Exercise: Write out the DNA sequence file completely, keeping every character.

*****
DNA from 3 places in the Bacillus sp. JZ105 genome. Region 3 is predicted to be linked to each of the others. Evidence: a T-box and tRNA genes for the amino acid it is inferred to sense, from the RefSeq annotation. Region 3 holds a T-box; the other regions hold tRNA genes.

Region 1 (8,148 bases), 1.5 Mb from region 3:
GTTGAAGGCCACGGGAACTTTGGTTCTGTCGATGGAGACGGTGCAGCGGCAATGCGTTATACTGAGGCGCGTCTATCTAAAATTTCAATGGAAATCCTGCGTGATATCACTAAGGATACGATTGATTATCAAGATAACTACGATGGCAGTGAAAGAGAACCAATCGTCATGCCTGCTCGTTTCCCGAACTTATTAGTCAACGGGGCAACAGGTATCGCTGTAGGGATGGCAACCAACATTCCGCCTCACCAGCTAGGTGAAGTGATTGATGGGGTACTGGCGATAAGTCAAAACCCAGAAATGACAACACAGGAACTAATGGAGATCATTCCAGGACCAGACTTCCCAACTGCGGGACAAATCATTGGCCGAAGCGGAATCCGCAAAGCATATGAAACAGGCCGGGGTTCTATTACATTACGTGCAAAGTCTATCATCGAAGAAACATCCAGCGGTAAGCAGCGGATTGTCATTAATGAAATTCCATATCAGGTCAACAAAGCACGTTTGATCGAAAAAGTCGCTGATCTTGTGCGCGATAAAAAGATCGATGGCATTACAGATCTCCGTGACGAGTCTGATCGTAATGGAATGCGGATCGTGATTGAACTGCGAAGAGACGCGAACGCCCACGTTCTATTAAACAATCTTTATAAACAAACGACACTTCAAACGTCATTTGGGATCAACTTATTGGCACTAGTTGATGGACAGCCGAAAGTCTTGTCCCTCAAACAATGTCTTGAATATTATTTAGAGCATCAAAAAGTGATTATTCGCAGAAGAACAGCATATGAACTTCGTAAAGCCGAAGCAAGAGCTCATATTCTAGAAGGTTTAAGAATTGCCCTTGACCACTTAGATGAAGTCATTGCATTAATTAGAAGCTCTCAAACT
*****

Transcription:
DNA from 3 places in the Bacillus sp. JZ105 genome. Region 3 is predicted to be linked to each of the others. Evidence: a T-box and tRNA genes for the amino acid it is inferred to sense, from the RefSeq annotation. Region 3 holds a T-box; the other regions hold tRNA genes.

Region 1 (8,148 bases), 1.5 Mb from region 3:
GTTGAAGGCCACGGGAACTTTGGTTCTGTCGATGGAGACGGTGCAGCGGCAATGCGTTATACTGAGGCGCGTCTATCTAAAATTTCAATGGAAATCCTGCGTGATATCACTAAGGATACGATTGATTATCAAGATAACTACGATGGCAGTGAAAGAGAACCAATCGTCATGCCTGCTCGTTTCCCGAACTTATTAGTCAACGGGGCAACAGGTATCGCTGTAGGGATGGCAACCAACATTCCGCCTCACCAGCTAGGTGAAGTGATTGATGGGGTACTGGCGATAAGTCAAAACCCAGAAATGACAACACAGGAACTAATGGAGATCATTCCAGGACCAGACTTCCCAACTGCGGGACAAATCATTGGCCGAAGCGGAATCCGCAAAGCATATGAAACAGGCCGGGGTTCTATTACATTACGTGCAAAGTCTATCATCGAAGAAACATCCAGCGGTAAGCAGCGGATTGTCATTAATGAAATTCCATATCAGGTCAACAAAGCACGTTTGATCGAAAAAGTCGCTGATCTTGTGCGCGATAAAAAGATCGATGGCATTACAGATCTCCGTGACGAGTCTGATCGTAATGGAATGCGGATCGTGATTGAACTGCGAAGAGACGCGAACGCCCACGTTCTATTAAACAATCTTTATAAACAAACGACACTTCAAACGTCATTTGGGATCAACTTATTGGCACTAGTTGATGGACAGCCGAAAGTCTTGTCCCTCAAACAATGTCTTGAATATTATTTAGAGCATCAAAAAGTGATTATTCGCAGAAGAACAGCATATGAACTTCGTAAAGCCGAAGCAAGAGCTCATATTCTAGAAGGTTTAAGAATTGCCCTTGACCACTTAGATGAAGTCATTGCATTAATTAGAAGCTCTCAAACT